I consider myself to be a GM of middling skill. I can build worlds like nobody's business. I excel at that aspect of it I think, and I do tend to have a pretty extensive knowledge of the mechanics of the game and an ability to make them work to my advantage to get what I want out of the system. I can build characters too. I mean, if my players ever leave somebody for dead and they're not actually dead and they recover and move from faceless mook status to unique vengeance seeker status, well, the guys'll be in trouble. Plots, eh, I do ok, but in this campaign there isn't a very clear plot. Partly because it is a sandbox and partly because they have such a narrow view of what is going on in Orcunraytrel. If the characters were Orcunraytrel characters and not The Known World characters, I could come up with like fifteen or twenty "Go do this now!" campaign ideas to snag their interest with. The the pirates, it is a little more difficult to give them anything beyond what they want to do, because the pirates and Kusseth are more interested in securing their foothold than anything else at the moment. Though I do have some plans about how that gets interesting in the future. We'll see if they go anywhere though.
To continue, my combats are...lackluster. I'll be honest. I try to add environmental effects (thanks for that insight 4e) to spice it up sometimes, but the terrain is so barren in their chunk of Orcunraytrel that I don't have much to work with beyond, "That pile of rocks is harder to move through." Also, the enemies they've been fighting are like CR 1 & 2 and they're 5th level (6th level now) and have an NPC well above that with them. So that may have something to do with it. Hehe. Additionally, my enemies tend to be straight forward. My sneak attacking zombies were fun, but most of my enemies walk right up and hit the guys, or hang back and shoot them. I've been feeling for a while that my enemies need to be more tactical in nature. I just feel like if I make their enemies too tactical or tough, it basically amounts to me trying to kill them instead of challenging them. But, I'm not really challenging them in the first place, so I suppose I am already doing it wrong.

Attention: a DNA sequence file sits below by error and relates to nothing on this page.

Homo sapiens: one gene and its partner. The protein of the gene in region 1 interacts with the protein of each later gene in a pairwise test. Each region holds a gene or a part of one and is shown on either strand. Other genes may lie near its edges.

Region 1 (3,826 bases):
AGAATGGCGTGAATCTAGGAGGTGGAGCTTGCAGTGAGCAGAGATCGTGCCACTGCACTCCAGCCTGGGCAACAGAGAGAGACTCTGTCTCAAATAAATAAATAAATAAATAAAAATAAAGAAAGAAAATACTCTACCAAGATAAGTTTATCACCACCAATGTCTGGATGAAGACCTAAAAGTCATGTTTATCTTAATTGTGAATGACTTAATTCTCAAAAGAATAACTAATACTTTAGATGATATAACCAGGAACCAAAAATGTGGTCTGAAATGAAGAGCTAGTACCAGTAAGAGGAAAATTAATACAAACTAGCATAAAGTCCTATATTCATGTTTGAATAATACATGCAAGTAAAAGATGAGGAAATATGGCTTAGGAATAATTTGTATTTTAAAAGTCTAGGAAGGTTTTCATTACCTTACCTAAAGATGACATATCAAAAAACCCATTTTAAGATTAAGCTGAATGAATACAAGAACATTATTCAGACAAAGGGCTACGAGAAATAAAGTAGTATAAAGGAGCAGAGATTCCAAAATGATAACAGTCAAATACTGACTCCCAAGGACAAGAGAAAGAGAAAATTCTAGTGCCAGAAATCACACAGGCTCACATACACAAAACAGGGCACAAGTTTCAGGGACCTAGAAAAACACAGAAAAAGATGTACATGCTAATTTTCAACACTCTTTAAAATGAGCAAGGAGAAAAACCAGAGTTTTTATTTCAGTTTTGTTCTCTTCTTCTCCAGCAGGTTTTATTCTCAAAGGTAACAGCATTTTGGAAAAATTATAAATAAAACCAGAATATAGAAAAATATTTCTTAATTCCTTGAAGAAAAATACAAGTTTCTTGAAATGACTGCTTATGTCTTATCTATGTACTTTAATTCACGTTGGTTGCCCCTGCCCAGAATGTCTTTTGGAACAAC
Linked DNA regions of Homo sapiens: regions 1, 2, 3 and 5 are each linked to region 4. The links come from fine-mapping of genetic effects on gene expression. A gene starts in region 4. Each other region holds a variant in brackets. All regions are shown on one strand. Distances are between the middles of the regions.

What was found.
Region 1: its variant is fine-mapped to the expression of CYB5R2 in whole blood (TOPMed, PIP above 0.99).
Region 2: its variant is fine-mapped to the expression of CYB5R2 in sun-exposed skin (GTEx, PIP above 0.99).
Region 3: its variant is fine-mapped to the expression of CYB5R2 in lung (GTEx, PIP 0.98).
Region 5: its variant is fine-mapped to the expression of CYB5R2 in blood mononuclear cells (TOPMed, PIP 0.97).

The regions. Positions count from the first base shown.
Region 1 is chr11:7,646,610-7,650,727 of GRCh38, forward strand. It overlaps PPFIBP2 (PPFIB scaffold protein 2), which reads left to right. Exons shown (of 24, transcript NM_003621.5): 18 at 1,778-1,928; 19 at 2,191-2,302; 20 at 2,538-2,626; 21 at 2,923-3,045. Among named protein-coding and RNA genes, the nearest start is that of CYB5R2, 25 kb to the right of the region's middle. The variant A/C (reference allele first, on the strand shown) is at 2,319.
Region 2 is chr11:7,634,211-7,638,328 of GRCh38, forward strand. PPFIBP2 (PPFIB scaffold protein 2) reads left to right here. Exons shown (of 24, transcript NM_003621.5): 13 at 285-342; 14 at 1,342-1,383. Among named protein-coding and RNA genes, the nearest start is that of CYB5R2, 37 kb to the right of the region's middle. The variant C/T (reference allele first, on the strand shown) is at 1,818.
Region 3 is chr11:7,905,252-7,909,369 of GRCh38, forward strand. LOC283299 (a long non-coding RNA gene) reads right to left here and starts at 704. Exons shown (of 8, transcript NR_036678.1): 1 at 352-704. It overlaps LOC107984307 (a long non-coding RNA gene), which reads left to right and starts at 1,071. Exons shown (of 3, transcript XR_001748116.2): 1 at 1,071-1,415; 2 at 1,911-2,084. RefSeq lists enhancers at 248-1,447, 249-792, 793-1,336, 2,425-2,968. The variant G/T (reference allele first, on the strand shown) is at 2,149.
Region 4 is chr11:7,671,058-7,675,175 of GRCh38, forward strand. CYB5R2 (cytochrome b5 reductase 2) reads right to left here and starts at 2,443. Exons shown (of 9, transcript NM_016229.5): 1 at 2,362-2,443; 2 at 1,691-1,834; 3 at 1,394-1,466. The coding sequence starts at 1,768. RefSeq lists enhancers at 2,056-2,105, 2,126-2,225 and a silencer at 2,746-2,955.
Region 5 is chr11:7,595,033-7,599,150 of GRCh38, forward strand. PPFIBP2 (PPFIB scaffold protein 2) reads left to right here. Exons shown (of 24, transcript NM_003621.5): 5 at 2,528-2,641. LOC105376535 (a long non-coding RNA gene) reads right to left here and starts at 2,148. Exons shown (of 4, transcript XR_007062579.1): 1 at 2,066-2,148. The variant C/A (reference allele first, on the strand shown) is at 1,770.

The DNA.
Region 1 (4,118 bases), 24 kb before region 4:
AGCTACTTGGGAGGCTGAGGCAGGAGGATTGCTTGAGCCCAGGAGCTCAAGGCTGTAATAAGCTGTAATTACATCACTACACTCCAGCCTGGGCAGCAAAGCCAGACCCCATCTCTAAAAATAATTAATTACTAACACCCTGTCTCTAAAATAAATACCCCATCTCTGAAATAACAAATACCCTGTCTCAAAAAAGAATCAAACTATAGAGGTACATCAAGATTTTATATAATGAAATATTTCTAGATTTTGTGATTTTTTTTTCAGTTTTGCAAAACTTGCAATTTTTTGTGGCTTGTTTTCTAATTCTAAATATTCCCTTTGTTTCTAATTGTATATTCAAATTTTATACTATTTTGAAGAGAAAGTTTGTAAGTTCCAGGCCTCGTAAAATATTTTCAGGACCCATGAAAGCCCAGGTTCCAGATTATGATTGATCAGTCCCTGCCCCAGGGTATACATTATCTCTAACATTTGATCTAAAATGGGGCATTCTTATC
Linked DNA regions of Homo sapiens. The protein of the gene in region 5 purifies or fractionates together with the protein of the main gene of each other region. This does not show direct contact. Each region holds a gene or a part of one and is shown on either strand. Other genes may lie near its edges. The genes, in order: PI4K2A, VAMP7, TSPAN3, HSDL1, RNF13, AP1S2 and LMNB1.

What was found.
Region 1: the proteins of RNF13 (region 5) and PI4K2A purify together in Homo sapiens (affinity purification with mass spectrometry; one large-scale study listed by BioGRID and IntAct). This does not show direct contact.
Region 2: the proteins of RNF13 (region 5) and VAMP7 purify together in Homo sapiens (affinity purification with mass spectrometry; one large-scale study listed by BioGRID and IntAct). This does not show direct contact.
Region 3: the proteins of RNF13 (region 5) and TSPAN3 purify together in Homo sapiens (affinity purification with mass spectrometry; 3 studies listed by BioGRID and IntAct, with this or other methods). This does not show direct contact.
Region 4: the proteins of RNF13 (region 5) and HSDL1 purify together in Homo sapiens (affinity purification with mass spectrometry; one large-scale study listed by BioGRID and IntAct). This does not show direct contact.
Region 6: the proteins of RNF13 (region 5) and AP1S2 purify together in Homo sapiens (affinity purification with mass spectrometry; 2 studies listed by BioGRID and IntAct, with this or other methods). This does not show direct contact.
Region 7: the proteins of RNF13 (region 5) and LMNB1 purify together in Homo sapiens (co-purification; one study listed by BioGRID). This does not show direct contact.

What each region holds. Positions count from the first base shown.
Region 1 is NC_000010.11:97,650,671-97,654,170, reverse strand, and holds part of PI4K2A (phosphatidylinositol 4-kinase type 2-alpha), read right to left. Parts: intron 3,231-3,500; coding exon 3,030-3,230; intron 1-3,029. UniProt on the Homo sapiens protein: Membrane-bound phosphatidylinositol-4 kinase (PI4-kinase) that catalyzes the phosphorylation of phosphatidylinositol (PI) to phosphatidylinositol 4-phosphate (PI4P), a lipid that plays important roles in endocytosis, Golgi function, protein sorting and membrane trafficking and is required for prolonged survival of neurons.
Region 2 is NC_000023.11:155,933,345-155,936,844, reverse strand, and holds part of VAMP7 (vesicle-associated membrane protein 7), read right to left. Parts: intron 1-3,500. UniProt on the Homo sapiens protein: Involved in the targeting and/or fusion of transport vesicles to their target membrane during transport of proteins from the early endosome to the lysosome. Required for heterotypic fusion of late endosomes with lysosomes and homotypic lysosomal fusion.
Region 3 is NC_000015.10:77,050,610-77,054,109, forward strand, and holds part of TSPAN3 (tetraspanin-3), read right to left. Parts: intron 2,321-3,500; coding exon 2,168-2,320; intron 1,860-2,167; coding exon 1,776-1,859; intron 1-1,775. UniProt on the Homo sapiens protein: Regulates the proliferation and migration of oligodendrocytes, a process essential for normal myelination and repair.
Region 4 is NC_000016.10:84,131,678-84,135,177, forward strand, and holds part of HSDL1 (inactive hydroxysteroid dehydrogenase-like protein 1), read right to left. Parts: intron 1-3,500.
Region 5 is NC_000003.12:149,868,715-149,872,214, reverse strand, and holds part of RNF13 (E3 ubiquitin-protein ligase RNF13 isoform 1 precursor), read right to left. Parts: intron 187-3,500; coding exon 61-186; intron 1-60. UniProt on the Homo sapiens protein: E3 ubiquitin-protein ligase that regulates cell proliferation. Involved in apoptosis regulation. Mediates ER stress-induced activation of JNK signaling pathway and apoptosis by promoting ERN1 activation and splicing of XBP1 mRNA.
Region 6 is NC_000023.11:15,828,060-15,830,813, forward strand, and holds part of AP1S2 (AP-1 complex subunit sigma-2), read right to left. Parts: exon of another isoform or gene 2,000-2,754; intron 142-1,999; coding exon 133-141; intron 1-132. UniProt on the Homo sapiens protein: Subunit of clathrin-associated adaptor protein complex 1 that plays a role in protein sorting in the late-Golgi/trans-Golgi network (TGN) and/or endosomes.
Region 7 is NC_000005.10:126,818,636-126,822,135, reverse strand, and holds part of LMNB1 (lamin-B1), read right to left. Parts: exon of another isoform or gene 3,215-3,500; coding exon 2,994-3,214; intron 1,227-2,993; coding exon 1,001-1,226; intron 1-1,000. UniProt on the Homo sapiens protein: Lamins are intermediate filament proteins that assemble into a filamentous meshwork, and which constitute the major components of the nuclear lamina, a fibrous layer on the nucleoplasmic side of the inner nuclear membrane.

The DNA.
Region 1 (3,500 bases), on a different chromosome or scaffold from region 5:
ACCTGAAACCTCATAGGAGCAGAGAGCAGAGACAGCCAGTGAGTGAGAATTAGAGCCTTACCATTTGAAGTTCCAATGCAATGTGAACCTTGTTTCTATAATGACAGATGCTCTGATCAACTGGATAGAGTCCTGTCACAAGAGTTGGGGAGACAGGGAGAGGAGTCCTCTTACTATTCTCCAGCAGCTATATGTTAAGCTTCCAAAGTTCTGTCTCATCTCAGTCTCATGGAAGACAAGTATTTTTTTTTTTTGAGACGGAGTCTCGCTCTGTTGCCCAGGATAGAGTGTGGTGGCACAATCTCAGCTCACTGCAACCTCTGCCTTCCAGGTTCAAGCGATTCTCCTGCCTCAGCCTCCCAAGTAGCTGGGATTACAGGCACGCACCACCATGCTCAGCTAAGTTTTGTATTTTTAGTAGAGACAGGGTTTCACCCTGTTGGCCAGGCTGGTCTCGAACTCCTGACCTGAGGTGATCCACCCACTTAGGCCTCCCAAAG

Traps, I don't really use traps at all. Which is a failing of mine.
Have you ever looked at shit like White Plume Mountain or The Tomb of Horrors? What the fuck man? Who comes up with this shit? I have an old Dragon Magazine from 2nd Edition era that has some additions to the Tomb in it. One of them is a really small entrance to a larger room. There is also like a wand of shrinking or some such to be found elsewhere in the area protected by a baddie. Through the very tiny entrance the players can see a pile of loot. So the play is that you use the wand and go in and get the treasure. The room isn't trapped or full of burny death and the treasure is legit and not an illusion, and there is a lot of it. However, there is an anti-magic aura centered on the room. Guess what, your shrink ray no longer works and now you are stuck. Welcome to starving to death as a rich rich man.
My brain works in a pretty direct fashion, there isn't a lot of subtlety
Oh. Oh Dog. My cat just farted on my lap. Oh it's foul. I might throw up.
To continue. My brain works in a pretty direct fashion and combat is about as direct as you can get in DnD, so that is what I throw at my players. I tried mysteriousness and secrecy and questions last campaign, but it came to an abbreviated end when I signed up for the paramedic class, which I didn't end up taking. Although, it probably would have broken up anyways, what with the whole situation that developed with the girlfriend no one liked and whatnot. Anyway, I didn't get to experiment a lot with subtlety and secrecy and general tricksieness.
So in a grand departure from form, I am focusing on traps in the next scenario. This actually works out well, because I was going to stuff the place full of monsters, but that makes very little sense given the nature of the place they'll be hanging around in. In the fifth scenario of the campaign, I put in a few trapped doorways in the mansion of The Grog Guzzling Grenadiers, but those basically amounted to tripwires setting off explosives. Not exactly creative or mold breaking. In this scenario I am trying to be a little more interesting and I've got to say, it is kind of fun.
Now, I'm not saying it is save or die every ten feet, or even that these are sneaky traps. I'm just saying that it is kind of fun to step out of my norm and make something a little different than I'm used to. We'll see what the players think of it next month.